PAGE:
If you are even remotely interested in social justice and haven’t heard of Homeboy Industries, and its slogan “Jobs not jails”, well, I think perhaps there’s a rock you’ve been under for quite some time. Father Greg Boyle has been one of the preeminent speakers and activists arguing for employment opportunities for former gang members for years. He’s got a new book out Tattoos on the Heart (that I HIGHLY recommend) and his stories are both intensely inspiring and will simultaneously bring you to tears.

So, what’s up? Insufficient funding WHILE the city takes advantage of its services (without paying for them). This is essentially a rallying cry.

Homeboy Industries’ businesses (including Homegirl Cafe) are thriving. That’s the great part. But, the comprehensive services the non-profit offers are still funded primarily through grants and donations. That’s where we come it. They are short the funding they need and have had to make some drastic cuts that, if left to stay in place, will radically alter the lives of hundreds of people who are still in need of hope and support. (I have friends working there – disclaimer – but this means I also know what I’m talking about.)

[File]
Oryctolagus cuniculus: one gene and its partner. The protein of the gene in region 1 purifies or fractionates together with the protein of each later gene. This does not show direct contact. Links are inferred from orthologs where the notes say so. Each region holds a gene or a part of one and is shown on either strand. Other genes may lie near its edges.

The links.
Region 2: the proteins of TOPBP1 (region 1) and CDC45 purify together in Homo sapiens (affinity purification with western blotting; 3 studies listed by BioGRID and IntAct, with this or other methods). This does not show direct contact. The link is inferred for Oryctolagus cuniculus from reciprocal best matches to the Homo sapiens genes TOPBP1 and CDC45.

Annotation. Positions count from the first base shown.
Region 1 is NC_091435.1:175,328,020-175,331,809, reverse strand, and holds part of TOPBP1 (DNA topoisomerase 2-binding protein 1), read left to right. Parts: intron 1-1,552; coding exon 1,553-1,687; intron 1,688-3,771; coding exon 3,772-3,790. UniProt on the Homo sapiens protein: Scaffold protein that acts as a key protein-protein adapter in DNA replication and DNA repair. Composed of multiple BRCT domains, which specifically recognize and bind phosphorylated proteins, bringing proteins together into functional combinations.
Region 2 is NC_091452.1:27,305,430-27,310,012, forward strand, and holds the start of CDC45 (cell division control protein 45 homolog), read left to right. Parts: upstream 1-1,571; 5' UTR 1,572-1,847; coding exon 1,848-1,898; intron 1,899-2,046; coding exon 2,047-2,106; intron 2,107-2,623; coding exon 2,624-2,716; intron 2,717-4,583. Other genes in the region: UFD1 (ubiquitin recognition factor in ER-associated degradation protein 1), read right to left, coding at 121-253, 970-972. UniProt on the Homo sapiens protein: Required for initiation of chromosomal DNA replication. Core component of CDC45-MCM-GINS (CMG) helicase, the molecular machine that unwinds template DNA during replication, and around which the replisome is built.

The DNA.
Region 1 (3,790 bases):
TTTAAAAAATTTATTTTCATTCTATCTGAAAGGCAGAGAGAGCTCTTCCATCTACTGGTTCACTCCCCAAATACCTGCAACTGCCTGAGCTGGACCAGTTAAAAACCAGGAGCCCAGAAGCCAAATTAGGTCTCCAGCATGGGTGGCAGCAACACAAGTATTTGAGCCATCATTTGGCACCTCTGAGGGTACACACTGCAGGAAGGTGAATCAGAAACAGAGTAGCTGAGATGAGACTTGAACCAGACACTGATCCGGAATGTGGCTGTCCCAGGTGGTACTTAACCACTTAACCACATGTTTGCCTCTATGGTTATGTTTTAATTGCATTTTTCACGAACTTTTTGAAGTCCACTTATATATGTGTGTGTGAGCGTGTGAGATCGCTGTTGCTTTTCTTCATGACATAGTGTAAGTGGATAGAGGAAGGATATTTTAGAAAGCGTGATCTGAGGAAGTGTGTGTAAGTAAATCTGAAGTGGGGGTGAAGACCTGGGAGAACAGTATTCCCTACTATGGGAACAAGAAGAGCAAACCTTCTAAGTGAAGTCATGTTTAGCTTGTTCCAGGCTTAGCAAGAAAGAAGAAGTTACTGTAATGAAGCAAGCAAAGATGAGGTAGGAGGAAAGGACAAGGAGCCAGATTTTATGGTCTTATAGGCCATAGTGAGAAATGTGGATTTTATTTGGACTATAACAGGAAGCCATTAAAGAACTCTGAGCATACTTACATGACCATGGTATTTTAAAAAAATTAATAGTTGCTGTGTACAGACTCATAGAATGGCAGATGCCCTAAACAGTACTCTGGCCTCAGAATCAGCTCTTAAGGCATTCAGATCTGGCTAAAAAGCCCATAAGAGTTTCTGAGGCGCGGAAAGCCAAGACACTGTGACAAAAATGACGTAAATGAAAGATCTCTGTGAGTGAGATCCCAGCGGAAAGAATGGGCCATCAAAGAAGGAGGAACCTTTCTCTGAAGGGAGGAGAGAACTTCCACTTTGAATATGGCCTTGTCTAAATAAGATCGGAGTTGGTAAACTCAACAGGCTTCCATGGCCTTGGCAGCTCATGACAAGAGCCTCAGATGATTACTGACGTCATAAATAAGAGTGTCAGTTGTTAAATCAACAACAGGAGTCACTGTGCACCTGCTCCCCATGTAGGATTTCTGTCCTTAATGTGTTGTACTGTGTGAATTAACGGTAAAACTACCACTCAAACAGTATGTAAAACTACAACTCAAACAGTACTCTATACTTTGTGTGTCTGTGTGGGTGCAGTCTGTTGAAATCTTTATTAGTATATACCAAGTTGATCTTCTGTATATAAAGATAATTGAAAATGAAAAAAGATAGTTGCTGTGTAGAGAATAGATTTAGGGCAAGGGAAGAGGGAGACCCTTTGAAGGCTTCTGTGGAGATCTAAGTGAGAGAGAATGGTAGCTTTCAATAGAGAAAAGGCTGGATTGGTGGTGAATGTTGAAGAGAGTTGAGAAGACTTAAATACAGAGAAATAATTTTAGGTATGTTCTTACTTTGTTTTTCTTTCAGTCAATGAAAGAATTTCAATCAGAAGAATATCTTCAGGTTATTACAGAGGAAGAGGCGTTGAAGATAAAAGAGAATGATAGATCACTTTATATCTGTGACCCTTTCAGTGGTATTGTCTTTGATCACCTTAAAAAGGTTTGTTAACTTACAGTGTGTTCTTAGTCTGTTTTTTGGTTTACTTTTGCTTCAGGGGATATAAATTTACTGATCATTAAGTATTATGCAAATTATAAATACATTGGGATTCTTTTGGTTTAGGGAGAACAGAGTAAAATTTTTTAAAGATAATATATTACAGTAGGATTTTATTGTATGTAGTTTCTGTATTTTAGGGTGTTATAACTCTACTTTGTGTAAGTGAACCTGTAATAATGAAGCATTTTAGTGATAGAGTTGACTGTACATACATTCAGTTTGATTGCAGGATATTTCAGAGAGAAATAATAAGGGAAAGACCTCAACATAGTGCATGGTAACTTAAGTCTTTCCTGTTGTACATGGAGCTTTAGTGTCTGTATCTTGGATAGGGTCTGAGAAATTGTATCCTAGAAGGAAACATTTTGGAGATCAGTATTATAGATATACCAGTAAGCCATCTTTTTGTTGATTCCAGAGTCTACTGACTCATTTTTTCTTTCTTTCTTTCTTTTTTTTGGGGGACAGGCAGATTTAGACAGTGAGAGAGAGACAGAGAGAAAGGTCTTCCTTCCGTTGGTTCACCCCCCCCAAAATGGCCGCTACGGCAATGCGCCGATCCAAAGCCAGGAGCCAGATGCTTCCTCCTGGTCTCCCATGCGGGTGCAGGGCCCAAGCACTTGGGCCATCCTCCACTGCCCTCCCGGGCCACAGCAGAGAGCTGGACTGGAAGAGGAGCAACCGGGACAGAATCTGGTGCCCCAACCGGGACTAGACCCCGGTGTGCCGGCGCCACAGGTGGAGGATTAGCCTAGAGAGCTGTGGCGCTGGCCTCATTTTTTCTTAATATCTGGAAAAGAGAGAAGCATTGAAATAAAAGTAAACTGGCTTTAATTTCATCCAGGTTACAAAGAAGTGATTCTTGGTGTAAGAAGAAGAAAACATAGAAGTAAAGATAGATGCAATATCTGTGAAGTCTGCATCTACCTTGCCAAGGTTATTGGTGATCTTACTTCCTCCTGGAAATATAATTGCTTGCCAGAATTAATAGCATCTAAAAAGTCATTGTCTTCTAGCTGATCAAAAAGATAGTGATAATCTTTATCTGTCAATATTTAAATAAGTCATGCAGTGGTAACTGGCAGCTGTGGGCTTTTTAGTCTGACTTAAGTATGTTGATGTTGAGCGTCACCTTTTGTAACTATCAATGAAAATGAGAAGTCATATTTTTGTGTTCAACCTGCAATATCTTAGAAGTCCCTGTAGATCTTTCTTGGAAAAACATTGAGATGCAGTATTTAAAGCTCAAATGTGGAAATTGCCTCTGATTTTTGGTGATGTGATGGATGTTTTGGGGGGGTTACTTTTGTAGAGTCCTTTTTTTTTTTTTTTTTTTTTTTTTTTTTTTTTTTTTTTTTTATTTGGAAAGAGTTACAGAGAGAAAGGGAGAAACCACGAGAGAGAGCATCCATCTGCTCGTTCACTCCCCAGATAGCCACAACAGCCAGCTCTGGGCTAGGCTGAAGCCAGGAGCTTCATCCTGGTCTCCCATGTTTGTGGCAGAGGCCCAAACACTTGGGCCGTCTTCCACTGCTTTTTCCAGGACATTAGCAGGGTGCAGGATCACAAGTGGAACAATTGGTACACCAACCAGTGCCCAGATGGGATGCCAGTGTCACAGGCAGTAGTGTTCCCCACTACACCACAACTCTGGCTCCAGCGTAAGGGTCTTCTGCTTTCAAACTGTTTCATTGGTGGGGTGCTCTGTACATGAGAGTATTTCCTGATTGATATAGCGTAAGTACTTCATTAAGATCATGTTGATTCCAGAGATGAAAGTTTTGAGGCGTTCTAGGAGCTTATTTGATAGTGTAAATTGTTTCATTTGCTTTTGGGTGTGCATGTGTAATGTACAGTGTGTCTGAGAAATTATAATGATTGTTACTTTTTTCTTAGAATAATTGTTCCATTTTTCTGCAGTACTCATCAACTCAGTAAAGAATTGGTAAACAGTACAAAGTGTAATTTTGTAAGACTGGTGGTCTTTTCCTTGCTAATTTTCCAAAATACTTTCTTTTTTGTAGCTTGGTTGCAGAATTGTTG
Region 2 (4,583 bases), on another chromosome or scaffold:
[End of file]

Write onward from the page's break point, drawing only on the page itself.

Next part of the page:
There are three important things to do:

1) Read the editorial in the LA Times, Homeboy: What price hope?, and then tell me you don’t think this is an essential group to support. Not possible.

2) Get out your credit cards or check books and get on the Homeboys website to become a supporter. I’ve just sent in my check and I really ask you to do the same.

3) If you are in LA (or not), make some noise at the Mayor who is happy to use his funding to hire gang interventionists who go out and get people to COME AND USE the Homeboys services, but then won’t actually FUND Homeboy Industries itself for all the services it provides. Ridiculous and embarrassing!

Our city is better than this, and I think it’s time the public allocates its own resources into the programs we know are effective.

Unlike my usual posts, this isn’t just something to ponder. This requires action…as much as is possible for each of us. Since individual Homies are standing on street corners to do bake sales and car washes, the least we can do is stand in solidarity with them and contribute what we can to the effort.